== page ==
The producers of the Global Port Tracker–the National Retail Federation and Hackett Associates–said Friday that a potential trade war will threaten cargo imports, jobs and the infrastructure at the nation’s major container ports.
Imports at the nations’ major retail container ports are expected to dip slightly this month, though as a result of annual factory shutdowns in Asia for Lunar New Year, not the new tariffs on steel and aluminum imposed this week by President Trump.
However, NRF and Hackett warned that those metal tariffs, as well as others, could eventually have an impact on the ports.
“With steel and aluminum tariffs already in place, new tariffs on goods from China being threatened and the ongoing threat of NAFTA withdrawal, we could very quickly have a trade war on our hands,” Jonathan Gold, the NRF’s vice president for supply chain and customs, said. “The immediate impact would be higher prices for American consumers that would throw away the gains of tax reform and put a roadblock in front of economic growth. But in the long term we could see a loss in cargo volume and all the jobs that depend on it, from dockworkers on down through the supply chain.”
On Thursday, Trump ordered a 25 percent tariff on imported steel and a 10 percent tariff on aluminum entering the country, claiming they were hurting those domestic sectors due to “unfair” pricing and trade policies by key foreign suppliers. The European Union has threatened to impose retaliatory tariffs on items like Levi’s jeans in response to the metal tariffs.
Canada and Mexico are reportedly exempt from the new tariffs, pending talks to renegotiate the North American Free Trade Agreement. On Friday, there were also reports that South Korea sought and was granted an exemption from the tariffs, possibly over its role in brokering talks between the U.S. and North Korea.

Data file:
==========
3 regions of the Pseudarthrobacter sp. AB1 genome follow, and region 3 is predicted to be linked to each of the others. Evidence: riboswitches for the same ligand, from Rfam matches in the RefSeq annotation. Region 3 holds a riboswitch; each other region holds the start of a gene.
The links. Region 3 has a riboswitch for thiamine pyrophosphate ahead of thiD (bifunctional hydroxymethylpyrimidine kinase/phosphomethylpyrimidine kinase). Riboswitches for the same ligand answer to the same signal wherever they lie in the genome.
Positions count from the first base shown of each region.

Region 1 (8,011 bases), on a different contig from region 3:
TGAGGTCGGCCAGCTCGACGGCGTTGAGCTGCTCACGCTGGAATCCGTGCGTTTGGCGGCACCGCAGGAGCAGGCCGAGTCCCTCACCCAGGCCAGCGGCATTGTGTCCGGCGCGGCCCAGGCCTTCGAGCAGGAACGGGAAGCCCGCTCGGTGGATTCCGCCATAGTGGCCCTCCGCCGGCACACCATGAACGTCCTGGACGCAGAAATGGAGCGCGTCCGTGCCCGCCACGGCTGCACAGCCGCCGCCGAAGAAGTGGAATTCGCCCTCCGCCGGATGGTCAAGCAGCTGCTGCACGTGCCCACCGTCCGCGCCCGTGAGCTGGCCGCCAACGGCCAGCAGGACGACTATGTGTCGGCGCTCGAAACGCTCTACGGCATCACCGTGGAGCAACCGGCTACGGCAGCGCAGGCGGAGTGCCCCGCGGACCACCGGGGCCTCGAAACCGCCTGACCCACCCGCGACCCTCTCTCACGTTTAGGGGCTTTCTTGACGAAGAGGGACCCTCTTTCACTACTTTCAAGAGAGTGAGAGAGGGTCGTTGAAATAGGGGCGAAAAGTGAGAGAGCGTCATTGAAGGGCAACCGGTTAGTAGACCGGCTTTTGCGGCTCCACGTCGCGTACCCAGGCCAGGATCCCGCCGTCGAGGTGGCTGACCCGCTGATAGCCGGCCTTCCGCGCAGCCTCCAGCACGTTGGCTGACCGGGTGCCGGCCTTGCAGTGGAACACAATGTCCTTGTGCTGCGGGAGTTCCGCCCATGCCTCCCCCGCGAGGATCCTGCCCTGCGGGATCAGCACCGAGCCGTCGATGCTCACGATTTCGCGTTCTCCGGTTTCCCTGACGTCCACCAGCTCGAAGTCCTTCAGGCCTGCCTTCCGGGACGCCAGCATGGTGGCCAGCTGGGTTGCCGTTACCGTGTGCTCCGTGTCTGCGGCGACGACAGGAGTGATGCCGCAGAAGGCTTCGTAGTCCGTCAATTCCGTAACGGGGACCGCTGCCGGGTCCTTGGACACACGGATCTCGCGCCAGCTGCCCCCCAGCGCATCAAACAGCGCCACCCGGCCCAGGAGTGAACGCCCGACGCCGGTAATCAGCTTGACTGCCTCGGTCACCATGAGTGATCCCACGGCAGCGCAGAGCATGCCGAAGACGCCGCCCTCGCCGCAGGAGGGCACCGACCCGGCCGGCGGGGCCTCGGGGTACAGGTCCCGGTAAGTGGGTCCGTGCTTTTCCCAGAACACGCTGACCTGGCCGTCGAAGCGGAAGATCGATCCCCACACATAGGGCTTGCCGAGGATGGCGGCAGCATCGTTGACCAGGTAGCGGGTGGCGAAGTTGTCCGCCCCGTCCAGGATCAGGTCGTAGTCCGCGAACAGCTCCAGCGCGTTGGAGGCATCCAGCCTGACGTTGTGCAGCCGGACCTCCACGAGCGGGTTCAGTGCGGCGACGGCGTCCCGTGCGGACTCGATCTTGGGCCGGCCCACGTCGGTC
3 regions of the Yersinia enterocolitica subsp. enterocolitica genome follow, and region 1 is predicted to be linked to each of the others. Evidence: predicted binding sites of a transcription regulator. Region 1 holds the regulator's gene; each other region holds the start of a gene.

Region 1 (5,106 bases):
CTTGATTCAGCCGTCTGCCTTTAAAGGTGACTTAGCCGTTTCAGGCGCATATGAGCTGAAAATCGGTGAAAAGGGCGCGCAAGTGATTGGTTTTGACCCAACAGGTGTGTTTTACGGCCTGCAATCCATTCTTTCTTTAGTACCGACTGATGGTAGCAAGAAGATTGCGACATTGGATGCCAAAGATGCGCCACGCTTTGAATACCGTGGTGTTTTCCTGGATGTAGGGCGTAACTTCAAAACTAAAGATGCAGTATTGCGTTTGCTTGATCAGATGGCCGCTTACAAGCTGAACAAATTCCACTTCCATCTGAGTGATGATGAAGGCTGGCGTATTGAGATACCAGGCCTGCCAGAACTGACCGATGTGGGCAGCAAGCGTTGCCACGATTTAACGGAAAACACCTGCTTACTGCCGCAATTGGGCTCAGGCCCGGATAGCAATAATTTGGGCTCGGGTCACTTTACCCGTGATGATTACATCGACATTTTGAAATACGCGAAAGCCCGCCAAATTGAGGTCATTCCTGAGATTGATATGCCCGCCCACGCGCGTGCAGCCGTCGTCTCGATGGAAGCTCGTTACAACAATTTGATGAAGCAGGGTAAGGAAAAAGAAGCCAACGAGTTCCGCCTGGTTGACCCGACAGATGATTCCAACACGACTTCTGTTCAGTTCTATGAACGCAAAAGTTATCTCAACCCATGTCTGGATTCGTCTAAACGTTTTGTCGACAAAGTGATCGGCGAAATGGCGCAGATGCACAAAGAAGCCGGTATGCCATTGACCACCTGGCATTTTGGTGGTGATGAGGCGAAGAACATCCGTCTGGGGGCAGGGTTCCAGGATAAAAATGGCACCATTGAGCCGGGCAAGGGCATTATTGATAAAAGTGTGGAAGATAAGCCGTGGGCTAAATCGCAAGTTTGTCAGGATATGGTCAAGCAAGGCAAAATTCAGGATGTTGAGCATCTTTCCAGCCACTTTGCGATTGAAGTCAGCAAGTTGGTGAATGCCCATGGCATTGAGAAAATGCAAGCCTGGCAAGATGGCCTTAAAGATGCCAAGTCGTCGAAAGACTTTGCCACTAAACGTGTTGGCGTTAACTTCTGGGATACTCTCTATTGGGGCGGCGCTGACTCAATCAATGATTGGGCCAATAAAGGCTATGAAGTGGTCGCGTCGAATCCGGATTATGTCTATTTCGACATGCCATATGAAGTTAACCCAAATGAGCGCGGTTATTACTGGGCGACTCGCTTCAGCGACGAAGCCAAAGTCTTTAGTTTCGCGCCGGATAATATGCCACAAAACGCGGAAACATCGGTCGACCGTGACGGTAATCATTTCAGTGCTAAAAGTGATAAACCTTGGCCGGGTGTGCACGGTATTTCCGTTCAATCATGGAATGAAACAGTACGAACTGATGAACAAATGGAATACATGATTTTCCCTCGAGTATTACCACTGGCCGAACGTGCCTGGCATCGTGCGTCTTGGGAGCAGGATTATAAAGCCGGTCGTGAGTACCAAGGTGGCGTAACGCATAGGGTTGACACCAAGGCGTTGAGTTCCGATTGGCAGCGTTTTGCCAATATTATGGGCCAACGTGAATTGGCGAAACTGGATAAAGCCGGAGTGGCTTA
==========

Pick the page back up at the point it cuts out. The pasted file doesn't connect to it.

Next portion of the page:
The seventh round of NAFTA renegotiation talks just concluded and only minimal progress has been reported. But tensions are high when it comes to trade with the U.S.
“A potential trade war would have a negative impact on cargo growth to the detriment of both the consumer and U.S. industry,” Ben Hackett, founder of consultancy Hackett Associates, said. “The likelihood of an increase in exports evaporates as well, killing off any chance for an improvement in the balance of trade.”
Meanwhile, ports covered by Global Port Tracker handled 1.73 million Twenty-Foot Equivalent Units in January, up 0.2% from December and 1.8% from a year ago. A TEU is one 20-foot-long cargo container or its equivalent.
February cargo imports were estimated at 1.66 million TEU, a 13.7% increase year-over-year. March is forecast at 1.53 million TEU, down 1.8% from last year and April at 1.7 million TEU, increasing 4.7 percent. Looking further ahead, May cargo imports are estimated to rise 2.5% to 1.79 million TEU, June shipments are forecast to ne up 4.7% to 1.8 million TEU and July is expected to see a 4 percent gain to 1.88 million TEU.
The February and March numbers are skewed by changes in the calendar for when Lunar New Year falls each year and Asian factories close for periods ranging from a week to a month.
The first half of 2018 is expected to total 10.2 million TEU, an increase of 4.1% over the first half of 2017.
Global Port Tracker covers the U.S. ports of Los Angeles-Long Beach and Oakland, Calif.; and Seattle and Tacoma, Wash., on the West Coast; New York-New Jersey; Port of Virginia; Charleston, S.C.; Savannah, Ga.; and Port Everglades, Miami and Jacksonville, Fla., on the East Coast, and Houston on the Gulf Coast.
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